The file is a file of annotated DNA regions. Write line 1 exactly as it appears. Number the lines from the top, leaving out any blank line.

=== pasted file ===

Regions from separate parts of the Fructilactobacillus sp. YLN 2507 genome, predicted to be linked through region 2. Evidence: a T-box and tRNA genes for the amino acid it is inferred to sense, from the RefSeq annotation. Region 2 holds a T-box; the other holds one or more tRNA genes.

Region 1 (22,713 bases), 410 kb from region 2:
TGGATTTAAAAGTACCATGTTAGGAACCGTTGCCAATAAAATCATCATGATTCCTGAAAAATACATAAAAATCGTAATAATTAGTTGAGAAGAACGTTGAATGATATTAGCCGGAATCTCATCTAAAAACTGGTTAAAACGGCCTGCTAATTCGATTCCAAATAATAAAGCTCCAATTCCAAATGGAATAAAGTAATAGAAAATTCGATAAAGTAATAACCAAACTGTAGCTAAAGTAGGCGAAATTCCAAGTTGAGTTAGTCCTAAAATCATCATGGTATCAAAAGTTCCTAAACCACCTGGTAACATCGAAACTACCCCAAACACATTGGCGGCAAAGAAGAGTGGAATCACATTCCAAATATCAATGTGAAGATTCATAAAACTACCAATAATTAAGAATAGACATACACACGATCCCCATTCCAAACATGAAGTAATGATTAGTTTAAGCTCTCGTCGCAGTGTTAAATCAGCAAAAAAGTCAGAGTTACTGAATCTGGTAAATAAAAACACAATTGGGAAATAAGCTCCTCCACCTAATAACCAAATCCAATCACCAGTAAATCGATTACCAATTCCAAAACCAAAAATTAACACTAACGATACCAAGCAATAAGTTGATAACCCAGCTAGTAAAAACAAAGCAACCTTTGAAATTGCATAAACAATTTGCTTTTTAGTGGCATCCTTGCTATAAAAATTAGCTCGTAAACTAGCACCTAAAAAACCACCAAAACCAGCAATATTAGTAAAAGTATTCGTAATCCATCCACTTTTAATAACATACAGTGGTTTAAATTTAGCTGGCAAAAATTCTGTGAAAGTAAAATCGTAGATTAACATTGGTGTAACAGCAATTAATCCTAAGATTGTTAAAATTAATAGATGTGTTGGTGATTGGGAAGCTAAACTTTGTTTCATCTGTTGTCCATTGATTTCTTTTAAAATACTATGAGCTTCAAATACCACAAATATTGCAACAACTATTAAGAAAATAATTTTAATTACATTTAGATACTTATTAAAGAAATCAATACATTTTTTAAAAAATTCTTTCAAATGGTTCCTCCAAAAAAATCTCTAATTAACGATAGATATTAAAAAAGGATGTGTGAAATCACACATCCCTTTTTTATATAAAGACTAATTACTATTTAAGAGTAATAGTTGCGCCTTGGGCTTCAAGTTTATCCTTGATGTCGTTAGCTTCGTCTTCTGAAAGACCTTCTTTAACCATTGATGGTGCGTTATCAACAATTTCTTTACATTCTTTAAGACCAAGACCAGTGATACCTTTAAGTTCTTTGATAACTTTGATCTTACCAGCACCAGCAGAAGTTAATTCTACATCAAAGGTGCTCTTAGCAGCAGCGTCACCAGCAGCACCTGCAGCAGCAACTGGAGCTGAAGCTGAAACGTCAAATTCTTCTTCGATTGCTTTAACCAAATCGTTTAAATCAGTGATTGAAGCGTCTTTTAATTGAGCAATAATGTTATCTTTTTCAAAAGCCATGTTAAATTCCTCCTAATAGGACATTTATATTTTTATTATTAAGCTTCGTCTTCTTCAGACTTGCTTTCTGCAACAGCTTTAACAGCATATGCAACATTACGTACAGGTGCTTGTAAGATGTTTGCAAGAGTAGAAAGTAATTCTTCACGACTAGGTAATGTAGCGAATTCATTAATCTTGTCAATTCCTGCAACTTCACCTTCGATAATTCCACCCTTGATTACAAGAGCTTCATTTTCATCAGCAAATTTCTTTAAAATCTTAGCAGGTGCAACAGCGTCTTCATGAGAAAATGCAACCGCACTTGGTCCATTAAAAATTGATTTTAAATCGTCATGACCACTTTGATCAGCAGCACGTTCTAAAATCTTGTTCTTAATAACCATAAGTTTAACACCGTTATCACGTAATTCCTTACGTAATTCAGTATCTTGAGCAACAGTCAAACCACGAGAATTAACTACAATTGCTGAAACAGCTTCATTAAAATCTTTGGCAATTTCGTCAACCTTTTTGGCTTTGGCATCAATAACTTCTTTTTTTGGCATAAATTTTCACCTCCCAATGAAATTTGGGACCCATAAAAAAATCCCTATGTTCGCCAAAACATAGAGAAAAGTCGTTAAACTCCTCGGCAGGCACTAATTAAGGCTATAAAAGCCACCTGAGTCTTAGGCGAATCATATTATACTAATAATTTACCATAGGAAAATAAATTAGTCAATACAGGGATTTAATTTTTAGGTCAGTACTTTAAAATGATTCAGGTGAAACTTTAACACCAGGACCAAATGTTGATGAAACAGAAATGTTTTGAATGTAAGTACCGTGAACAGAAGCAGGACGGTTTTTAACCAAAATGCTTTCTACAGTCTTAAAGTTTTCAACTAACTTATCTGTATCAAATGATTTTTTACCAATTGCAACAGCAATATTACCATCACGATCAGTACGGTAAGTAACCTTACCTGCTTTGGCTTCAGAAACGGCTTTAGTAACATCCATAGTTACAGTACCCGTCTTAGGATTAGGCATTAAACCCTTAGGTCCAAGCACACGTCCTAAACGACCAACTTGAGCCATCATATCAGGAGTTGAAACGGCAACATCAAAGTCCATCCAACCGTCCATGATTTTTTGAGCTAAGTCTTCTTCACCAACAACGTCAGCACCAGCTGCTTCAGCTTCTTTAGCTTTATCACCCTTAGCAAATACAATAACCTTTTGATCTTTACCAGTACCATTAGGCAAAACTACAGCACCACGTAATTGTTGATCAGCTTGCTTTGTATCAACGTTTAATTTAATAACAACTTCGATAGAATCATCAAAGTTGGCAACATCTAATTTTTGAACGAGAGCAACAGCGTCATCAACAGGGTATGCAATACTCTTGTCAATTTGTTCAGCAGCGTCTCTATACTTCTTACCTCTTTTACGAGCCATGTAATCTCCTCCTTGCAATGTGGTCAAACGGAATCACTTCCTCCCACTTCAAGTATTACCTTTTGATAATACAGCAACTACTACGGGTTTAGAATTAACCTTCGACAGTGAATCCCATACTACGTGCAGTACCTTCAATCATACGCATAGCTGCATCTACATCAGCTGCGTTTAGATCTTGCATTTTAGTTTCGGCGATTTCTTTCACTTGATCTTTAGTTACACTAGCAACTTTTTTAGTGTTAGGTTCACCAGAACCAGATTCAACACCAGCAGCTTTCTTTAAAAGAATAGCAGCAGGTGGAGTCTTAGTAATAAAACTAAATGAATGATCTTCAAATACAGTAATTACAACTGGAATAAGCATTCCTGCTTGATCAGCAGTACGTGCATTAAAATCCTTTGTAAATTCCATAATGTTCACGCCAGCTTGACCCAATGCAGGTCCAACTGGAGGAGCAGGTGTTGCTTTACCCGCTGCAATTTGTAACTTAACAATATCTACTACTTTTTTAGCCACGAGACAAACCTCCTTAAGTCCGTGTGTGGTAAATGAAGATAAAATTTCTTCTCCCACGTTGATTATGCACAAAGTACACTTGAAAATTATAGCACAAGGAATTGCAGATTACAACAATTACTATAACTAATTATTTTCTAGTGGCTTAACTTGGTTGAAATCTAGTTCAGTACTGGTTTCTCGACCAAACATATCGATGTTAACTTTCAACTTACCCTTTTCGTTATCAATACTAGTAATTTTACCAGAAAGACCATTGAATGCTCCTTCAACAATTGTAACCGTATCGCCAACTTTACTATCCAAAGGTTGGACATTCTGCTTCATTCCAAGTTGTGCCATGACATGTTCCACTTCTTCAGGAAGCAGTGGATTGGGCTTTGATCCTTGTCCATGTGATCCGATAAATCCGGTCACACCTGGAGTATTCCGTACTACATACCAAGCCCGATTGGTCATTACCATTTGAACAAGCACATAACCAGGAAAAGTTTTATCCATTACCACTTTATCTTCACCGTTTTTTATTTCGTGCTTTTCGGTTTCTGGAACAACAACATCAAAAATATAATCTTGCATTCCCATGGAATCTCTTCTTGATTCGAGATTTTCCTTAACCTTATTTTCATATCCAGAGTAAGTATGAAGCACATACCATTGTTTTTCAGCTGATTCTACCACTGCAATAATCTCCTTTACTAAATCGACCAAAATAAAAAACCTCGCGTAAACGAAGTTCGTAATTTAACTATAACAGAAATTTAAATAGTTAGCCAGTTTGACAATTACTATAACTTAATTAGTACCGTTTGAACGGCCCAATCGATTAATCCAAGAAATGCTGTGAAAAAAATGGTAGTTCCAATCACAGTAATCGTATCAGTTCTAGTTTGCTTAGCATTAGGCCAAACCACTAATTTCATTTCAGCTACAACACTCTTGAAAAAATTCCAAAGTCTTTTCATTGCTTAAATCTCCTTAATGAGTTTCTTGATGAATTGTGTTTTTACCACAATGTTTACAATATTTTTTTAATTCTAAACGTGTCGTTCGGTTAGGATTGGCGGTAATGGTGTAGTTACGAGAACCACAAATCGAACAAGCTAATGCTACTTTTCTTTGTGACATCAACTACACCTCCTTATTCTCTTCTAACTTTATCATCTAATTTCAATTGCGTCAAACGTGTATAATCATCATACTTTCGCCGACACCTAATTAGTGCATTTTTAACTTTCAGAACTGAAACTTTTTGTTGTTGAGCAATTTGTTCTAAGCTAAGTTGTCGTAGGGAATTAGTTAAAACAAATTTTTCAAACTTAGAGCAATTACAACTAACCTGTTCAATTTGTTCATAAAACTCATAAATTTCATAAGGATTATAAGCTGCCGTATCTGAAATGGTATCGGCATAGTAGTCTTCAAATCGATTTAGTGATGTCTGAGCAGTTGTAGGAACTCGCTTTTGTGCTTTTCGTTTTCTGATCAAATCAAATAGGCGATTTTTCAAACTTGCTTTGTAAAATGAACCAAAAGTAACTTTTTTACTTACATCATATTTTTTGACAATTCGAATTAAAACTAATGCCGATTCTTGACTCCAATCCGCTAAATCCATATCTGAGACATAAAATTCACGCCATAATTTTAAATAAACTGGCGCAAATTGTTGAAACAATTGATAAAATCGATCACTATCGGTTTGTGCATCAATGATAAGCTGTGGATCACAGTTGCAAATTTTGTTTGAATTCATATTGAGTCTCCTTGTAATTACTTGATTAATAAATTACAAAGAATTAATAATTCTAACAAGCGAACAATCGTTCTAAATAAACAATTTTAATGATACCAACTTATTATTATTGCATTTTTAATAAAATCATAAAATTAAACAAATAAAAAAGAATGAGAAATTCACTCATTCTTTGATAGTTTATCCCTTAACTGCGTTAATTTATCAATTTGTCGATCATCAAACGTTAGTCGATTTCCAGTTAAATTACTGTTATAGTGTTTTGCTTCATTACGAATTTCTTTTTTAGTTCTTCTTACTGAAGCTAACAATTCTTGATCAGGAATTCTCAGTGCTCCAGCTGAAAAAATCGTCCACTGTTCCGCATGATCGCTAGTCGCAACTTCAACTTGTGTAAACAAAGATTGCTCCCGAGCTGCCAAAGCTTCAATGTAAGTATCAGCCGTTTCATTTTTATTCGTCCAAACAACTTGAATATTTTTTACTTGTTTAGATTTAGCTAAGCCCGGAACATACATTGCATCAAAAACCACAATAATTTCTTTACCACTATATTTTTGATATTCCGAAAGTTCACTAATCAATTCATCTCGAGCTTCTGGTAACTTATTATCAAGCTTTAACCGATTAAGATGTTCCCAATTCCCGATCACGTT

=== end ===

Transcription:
Regions from separate parts of the Fructilactobacillus sp. YLN 2507 genome, predicted to be linked through region 2. Evidence: a T-box and tRNA genes for the amino acid it is inferred to sense, from the RefSeq annotation. Region 2 holds a T-box; the other holds one or more tRNA genes.